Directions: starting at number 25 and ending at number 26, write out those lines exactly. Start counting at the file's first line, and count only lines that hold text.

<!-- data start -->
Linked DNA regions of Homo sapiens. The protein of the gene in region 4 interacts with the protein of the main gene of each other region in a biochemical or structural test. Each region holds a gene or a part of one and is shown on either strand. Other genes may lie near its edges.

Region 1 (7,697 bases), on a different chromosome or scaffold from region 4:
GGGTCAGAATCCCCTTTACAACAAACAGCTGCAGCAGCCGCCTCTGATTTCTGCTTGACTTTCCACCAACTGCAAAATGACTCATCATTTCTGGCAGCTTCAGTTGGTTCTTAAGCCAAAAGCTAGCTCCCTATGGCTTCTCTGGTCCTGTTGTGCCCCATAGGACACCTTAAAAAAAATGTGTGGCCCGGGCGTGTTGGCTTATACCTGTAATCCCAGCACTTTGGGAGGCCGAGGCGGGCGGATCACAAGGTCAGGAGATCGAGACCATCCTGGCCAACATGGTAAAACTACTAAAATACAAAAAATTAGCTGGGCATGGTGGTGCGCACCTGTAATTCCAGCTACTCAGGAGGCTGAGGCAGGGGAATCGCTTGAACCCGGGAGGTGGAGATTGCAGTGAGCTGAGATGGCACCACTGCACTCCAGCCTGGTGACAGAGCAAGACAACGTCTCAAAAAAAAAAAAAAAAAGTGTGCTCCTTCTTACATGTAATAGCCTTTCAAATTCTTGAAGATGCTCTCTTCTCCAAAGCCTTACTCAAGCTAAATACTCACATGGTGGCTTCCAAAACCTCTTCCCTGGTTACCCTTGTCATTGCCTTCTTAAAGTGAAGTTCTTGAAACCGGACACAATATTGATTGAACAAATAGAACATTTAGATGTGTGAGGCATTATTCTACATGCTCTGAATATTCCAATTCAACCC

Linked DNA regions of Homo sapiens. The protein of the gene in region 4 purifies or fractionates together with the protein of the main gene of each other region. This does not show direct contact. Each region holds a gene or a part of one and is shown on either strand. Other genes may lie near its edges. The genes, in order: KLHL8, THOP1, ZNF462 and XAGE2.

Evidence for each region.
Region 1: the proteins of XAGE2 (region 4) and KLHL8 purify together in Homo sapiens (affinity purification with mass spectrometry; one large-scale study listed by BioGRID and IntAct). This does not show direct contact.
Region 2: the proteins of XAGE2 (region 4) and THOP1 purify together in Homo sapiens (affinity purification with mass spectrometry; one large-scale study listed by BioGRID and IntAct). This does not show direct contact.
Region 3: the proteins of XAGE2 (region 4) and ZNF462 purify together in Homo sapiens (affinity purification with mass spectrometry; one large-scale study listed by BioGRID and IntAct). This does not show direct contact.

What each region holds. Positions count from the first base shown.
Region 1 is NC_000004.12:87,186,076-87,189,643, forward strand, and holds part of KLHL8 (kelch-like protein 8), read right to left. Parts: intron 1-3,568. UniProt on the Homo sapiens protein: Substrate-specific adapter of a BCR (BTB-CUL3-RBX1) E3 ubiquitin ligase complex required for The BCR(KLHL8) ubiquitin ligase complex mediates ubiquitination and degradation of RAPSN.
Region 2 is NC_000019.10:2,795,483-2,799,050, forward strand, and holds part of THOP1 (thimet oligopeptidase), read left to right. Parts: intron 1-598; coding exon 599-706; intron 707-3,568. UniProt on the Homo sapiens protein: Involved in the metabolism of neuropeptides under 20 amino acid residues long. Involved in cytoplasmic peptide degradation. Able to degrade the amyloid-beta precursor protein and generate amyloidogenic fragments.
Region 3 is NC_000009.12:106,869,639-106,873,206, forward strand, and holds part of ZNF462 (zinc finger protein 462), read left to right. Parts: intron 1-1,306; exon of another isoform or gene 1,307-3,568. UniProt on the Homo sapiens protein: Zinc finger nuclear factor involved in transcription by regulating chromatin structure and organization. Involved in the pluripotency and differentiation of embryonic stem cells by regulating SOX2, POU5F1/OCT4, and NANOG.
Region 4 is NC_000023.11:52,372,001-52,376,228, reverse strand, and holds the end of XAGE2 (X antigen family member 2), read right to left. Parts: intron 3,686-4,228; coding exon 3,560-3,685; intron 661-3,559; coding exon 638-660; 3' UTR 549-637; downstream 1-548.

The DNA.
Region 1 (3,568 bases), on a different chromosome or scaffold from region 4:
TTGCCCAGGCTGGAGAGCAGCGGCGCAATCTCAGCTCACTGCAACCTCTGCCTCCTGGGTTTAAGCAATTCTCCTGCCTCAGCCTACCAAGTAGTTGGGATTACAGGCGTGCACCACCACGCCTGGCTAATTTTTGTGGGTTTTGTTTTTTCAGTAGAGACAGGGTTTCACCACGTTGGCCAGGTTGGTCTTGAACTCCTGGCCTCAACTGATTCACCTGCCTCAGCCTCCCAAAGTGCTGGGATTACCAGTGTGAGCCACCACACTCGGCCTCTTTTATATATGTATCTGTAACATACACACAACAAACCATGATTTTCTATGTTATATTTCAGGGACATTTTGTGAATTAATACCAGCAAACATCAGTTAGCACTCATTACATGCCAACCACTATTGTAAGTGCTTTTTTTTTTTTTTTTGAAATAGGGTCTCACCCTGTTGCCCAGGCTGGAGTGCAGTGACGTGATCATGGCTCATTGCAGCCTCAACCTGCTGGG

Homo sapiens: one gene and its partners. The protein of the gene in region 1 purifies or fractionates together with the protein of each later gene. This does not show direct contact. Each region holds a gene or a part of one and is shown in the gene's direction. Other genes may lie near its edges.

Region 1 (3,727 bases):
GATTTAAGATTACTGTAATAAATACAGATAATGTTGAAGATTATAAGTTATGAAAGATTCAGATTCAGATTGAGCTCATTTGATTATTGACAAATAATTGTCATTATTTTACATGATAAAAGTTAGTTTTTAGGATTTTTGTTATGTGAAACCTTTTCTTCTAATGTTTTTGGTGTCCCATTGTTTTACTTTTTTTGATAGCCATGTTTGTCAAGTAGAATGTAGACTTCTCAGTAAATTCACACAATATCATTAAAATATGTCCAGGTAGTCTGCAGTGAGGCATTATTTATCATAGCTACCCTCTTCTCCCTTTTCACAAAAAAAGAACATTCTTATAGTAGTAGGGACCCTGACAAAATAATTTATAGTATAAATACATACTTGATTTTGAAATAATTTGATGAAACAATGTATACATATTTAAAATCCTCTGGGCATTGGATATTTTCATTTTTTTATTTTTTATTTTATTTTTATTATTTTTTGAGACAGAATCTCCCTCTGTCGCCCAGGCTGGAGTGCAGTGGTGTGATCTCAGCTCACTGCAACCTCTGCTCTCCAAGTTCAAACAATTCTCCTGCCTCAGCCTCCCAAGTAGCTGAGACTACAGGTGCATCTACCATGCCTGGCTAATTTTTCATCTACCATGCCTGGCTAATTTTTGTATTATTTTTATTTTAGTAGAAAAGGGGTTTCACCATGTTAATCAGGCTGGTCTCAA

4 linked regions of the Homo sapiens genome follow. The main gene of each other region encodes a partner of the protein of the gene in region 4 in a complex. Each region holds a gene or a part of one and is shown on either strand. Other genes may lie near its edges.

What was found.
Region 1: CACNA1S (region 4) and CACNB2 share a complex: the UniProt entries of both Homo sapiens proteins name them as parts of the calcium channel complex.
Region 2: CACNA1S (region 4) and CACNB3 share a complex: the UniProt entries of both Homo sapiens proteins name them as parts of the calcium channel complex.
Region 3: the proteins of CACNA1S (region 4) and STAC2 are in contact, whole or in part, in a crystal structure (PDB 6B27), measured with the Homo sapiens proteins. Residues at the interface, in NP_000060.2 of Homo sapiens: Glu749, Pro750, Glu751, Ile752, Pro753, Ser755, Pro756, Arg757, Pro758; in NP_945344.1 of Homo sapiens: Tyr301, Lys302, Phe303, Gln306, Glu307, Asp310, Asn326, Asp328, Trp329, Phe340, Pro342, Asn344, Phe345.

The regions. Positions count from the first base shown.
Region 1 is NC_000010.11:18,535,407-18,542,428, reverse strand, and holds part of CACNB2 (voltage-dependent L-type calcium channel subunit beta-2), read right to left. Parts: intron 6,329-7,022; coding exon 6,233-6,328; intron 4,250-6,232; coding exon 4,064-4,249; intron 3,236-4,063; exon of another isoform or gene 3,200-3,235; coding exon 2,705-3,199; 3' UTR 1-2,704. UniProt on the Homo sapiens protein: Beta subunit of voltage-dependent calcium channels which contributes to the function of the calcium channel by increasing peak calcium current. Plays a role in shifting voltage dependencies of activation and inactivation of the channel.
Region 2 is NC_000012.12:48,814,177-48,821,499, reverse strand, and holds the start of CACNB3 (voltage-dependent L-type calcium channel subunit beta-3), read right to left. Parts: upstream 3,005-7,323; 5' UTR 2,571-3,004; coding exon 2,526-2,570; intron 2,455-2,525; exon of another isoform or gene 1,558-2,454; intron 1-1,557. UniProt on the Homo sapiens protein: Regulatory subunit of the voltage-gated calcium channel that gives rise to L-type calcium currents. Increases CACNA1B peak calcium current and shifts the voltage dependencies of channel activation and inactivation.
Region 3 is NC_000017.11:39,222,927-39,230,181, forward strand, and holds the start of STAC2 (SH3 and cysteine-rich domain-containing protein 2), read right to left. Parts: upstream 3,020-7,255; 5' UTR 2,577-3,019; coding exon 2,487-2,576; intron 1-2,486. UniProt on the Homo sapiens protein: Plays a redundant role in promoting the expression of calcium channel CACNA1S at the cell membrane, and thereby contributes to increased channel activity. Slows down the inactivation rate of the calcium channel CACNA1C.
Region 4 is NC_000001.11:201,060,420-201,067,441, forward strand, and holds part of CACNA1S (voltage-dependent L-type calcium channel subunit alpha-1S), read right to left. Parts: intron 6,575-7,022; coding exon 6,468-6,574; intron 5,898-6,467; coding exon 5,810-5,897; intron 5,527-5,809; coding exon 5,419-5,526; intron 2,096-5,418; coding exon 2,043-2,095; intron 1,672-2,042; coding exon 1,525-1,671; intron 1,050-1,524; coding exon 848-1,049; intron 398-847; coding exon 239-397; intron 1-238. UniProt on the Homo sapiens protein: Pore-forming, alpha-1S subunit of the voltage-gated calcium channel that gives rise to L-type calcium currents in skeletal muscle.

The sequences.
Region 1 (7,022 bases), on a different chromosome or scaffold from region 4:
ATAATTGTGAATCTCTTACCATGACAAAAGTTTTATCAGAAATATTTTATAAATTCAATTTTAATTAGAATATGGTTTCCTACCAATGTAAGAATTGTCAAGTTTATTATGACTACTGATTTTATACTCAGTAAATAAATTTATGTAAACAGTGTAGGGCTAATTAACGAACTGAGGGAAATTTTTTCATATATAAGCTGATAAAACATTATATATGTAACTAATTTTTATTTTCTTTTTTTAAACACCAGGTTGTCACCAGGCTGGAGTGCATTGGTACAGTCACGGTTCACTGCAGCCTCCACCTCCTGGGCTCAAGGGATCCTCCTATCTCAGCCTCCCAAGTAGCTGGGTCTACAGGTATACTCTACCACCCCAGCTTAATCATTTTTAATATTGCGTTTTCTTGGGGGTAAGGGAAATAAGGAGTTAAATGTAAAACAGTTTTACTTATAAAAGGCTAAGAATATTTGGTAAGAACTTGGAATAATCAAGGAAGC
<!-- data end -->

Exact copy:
The regions. Positions count from the first base shown.
Region 1 is NC_000010.11:18,535,407-18,542,428, reverse strand, and holds part of CACNB2 (voltage-dependent L-type calcium channel subunit beta-2), read right to left. Parts: intron 6,329-7,022; coding exon 6,233-6,328; intron 4,250-6,232; coding exon 4,064-4,249; intron 3,236-4,063; exon of another isoform or gene 3,200-3,235; coding exon 2,705-3,199; 3' UTR 1-2,704. UniProt on the Homo sapiens protein: Beta subunit of voltage-dependent calcium channels which contributes to the function of the calcium channel by increasing peak calcium current. Plays a role in shifting voltage dependencies of activation and inactivation of the channel.